Question from Lynn:
There are so many fox glove right now at/on the Shores property that a group of us dog-lovers were going to see if we could rid the place of them. Someone suggested a weed wacker. Someone else suggested ripping up from the roots. What is your opinion? We don’t want to use anything toxic to the dogs.
Answer from Pat:
It is a surprise to me to hear of a case in which a large number of foxgloves have naturalized in a park in Southern California unless and except this would be in an irrigated situation in which foxgloves had been purposefully planted and grown. Granted we have had heavy rains this year but I have never heard of foxgloves becoming a nuisance plant in Southern California and I have never seen them growing in the wild in Southern California. Because of the beauty of foxgloves most people are delighted if they can manage to get them to grow and it is actually unusual for them to come back a second year, though if they do they will often be white and not purple which is the more desirable color for foxgloves. I am so surprised about this that I think I must go and see these plants.
Foxgloves are native to woodlands in northern Europe where rains are frequent, but they have become a nuisance in some redwood forests in northern California where rains are adequate and the soil is rich and acid. Foxgloves are not a good plant in such wild places because they are toxic and thus not forage for animals and because foxgloves displace native plants. It should be noted also that foxgloves are also toxic to dogs. However, I have grown foxgloves in my garden and have owned dogs and have never seen a dog attracted to a foxglove or go out of its way to eat a foxglove and this includes taking dogs for walks in England where the woods are often full of foxgloves in spring. I am interested to know if the dog-lovers that frequent this park are afraid their dogs are going to eat these plants or have seen dogs ingest the plants. I mean if they are not doing any harm why get rid of such a beautiful plant?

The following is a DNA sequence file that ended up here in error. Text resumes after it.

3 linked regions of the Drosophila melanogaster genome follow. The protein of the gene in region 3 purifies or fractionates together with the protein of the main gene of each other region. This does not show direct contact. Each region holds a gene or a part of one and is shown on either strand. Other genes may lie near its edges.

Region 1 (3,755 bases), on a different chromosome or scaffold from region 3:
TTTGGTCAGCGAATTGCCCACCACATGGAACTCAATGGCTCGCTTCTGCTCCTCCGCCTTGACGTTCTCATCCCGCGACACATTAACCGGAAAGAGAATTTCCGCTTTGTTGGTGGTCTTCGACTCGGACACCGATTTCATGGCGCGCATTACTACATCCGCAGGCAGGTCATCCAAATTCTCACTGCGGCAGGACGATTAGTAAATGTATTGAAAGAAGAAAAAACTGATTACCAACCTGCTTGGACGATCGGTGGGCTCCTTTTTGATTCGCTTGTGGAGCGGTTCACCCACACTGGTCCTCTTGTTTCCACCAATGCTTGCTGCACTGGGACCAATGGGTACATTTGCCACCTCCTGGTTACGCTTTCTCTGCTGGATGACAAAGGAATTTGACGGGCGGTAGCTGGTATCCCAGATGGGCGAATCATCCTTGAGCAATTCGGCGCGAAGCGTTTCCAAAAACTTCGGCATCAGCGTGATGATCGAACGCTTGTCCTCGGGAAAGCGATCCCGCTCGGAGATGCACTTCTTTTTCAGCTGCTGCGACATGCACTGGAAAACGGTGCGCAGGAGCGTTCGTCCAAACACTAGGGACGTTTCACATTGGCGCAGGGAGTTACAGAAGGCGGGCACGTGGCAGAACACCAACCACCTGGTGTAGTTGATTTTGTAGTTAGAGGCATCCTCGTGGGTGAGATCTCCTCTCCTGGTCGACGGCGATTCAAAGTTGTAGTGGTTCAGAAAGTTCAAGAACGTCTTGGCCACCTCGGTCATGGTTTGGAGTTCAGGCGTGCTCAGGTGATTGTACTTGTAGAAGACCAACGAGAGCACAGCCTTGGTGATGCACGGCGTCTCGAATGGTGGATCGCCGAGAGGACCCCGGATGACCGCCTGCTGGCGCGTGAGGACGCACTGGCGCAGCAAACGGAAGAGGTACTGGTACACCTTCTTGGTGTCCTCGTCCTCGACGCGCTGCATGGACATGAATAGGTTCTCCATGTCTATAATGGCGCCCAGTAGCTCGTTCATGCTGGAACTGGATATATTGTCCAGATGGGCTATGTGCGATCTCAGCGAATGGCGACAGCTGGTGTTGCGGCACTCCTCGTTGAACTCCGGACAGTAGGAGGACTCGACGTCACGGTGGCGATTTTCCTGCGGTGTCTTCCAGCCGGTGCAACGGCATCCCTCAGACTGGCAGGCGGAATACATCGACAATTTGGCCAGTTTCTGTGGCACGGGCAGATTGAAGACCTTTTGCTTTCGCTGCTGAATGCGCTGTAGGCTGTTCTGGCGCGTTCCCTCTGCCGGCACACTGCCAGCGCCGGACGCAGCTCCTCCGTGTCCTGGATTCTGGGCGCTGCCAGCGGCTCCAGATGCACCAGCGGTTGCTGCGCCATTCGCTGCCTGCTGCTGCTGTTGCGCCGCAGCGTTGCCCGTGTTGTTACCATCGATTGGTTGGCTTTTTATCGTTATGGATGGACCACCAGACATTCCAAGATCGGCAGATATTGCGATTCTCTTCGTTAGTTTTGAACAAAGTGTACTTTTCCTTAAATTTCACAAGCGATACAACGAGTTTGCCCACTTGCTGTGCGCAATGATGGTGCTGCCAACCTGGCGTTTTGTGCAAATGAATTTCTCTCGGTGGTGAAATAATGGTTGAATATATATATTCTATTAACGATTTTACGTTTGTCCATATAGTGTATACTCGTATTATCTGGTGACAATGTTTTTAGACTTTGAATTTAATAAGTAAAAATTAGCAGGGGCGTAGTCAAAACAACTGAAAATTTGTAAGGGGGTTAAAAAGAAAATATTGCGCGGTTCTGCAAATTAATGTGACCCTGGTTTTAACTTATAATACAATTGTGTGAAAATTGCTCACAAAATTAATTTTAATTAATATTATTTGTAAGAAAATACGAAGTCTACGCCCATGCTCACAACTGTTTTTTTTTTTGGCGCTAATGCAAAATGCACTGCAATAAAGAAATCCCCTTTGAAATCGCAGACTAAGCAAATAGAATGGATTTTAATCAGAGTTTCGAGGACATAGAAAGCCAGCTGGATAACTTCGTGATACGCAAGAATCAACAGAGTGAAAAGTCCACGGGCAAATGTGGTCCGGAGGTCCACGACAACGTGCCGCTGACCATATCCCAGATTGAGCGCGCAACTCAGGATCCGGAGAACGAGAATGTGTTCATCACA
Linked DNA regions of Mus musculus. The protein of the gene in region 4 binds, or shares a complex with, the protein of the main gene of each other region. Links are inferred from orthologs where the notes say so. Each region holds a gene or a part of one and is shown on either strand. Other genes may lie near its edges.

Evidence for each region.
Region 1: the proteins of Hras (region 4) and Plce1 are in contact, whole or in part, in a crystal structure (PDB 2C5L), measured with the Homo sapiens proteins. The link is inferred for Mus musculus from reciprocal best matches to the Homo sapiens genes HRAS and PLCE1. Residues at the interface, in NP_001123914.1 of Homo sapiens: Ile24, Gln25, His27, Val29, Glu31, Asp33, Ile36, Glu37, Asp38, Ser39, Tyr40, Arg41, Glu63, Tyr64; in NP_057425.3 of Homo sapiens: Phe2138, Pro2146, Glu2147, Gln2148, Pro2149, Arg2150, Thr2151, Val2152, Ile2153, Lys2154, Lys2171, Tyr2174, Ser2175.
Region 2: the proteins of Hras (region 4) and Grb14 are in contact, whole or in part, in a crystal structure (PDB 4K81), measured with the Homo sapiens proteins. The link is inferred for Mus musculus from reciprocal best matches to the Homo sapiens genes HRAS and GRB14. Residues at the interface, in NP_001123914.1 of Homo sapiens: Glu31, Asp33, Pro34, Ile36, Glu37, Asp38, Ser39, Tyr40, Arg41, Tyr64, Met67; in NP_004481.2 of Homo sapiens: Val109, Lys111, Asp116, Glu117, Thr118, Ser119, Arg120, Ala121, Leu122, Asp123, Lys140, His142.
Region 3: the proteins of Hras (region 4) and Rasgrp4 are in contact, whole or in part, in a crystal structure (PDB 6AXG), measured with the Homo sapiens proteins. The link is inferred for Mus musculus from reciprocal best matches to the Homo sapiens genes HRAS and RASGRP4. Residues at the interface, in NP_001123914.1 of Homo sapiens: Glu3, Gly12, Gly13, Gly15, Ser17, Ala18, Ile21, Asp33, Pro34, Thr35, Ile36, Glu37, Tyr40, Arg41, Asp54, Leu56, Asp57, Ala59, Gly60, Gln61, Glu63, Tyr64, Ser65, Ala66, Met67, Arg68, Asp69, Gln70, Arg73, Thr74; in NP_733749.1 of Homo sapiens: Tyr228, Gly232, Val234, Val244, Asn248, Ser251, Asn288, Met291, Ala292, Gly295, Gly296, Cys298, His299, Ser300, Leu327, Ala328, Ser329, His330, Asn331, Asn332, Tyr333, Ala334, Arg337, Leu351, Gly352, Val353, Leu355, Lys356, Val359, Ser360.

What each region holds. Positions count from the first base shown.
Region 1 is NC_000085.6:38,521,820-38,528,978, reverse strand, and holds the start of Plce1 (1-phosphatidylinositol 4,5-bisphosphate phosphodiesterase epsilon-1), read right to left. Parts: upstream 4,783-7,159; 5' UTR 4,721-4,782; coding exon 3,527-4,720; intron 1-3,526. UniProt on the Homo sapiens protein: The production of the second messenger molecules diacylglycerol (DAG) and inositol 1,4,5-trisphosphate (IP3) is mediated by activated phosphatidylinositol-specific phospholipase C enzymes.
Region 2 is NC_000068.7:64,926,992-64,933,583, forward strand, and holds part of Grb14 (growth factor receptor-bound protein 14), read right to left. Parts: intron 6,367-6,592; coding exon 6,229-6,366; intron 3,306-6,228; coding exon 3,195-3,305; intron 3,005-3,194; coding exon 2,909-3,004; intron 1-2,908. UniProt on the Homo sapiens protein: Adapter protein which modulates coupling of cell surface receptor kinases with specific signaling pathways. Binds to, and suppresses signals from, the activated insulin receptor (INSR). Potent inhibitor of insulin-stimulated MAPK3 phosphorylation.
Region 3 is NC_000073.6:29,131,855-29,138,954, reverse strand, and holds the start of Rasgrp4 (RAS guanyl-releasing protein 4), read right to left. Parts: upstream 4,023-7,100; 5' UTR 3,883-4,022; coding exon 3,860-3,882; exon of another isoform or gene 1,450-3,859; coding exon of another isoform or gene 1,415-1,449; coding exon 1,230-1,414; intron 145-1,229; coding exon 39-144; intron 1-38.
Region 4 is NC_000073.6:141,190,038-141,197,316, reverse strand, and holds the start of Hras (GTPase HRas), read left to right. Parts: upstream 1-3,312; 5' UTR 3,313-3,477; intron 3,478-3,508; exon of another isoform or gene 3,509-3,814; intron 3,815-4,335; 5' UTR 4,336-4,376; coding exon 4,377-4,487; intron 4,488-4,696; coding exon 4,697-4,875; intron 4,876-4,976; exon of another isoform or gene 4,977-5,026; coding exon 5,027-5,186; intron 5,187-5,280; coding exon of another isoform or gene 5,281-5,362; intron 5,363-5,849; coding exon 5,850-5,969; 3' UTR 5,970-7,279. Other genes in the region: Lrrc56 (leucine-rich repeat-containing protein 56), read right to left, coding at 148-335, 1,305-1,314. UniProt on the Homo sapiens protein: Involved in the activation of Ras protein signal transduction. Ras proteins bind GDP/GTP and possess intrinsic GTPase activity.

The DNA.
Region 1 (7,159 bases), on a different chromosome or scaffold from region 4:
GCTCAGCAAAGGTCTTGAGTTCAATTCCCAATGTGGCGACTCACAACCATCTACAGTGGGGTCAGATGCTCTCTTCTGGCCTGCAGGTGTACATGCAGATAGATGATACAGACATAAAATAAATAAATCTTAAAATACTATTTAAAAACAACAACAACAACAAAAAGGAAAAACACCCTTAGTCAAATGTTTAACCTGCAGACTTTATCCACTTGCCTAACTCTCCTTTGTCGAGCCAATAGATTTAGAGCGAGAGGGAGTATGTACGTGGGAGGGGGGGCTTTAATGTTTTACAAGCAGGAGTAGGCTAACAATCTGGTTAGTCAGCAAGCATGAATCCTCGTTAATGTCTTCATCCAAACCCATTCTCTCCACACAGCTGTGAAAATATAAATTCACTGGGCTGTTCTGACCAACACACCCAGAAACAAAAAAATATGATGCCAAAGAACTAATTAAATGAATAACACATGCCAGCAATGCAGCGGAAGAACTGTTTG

Foxgloves are biennial plants. They sprout from seeds during the summer of their first year of growth. They continue to grow vegetatively during the winter and then bloom in spring. After that they set seed in early summer and then the seeds fall to the ground. New plants spring up from the seeds and these will bloom in spring. The important thing for a foxglove is to start its vegetative growth in year one then go through winter and bloom during year two after having grown through winter. The best way to get rid of foxgloves is to pull them up by the roots in fall and early spring before they bloom, thus breaking the cycle of growth. They are easy to pull out. Once they bloom and set seed it is too late. The fine seeds will spread, the seed will sprout if its kept moist and then there will be more foxgloves to grow and bloom another spring. But if rains or irrigation are inadequate they will not survive.
If the foxgloves are already blooming but not yet setting seeds, simply pull them out. Weedwacking them is not a good idea since it’s more likely to spread seeds and the roots might even have the energy to send up a second bloom spike in order to set seed as it surely wants to do.
No related articles.